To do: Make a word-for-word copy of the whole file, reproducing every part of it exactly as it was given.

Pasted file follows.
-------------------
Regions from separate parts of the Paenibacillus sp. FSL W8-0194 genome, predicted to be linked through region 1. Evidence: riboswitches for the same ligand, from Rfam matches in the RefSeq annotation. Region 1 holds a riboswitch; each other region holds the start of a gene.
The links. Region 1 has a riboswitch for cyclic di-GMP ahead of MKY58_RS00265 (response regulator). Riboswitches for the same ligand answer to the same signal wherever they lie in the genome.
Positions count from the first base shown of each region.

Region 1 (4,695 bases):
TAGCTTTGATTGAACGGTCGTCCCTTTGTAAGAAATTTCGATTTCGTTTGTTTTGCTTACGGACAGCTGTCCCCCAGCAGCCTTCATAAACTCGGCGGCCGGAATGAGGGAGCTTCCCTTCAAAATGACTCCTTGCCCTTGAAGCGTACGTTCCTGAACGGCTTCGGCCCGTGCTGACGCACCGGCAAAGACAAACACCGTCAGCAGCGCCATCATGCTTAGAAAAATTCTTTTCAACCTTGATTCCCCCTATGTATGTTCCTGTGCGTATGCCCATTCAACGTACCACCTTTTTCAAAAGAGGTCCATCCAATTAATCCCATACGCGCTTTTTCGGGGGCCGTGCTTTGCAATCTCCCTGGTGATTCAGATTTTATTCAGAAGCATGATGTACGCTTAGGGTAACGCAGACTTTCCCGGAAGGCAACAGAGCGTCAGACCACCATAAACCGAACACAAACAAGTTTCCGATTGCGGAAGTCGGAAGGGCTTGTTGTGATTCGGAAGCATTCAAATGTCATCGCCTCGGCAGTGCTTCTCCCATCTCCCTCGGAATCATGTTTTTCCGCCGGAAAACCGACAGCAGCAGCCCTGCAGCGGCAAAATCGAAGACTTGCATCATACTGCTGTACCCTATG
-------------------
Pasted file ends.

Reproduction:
Regions from separate parts of the Paenibacillus sp. FSL W8-0194 genome, predicted to be linked through region 1. Evidence: riboswitches for the same ligand, from Rfam matches in the RefSeq annotation. Region 1 holds a riboswitch; each other region holds the start of a gene.
The links. Region 1 has a riboswitch for cyclic di-GMP ahead of MKY58_RS00265 (response regulator). Riboswitches for the same ligand answer to the same signal wherever they lie in the genome.
Positions count from the first base shown of each region.

Region 1 (4,695 bases):
TAGCTTTGATTGAACGGTCGTCCCTTTGTAAGAAATTTCGATTTCGTTTGTTTTGCTTACGGACAGCTGTCCCCCAGCAGCCTTCATAAACTCGGCGGCCGGAATGAGGGAGCTTCCCTTCAAAATGACTCCTTGCCCTTGAAGCGTACGTTCCTGAACGGCTTCGGCCCGTGCTGACGCACCGGCAAAGACAAACACCGTCAGCAGCGCCATCATGCTTAGAAAAATTCTTTTCAACCTTGATTCCCCCTATGTATGTTCCTGTGCGTATGCCCATTCAACGTACCACCTTTTTCAAAAGAGGTCCATCCAATTAATCCCATACGCGCTTTTTCGGGGGCCGTGCTTTGCAATCTCCCTGGTGATTCAGATTTTATTCAGAAGCATGATGTACGCTTAGGGTAACGCAGACTTTCCCGGAAGGCAACAGAGCGTCAGACCACCATAAACCGAACACAAACAAGTTTCCGATTGCGGAAGTCGGAAGGGCTTGTTGTGATTCGGAAGCATTCAAATGTCATCGCCTCGGCAGTGCTTCTCCCATCTCCCTCGGAATCATGTTTTTCCGCCGGAAAACCGACAGCAGCAGCCCTGCAGCGGCAAAATCGAAGACTTGCATCATACTGCTGTACCCTATG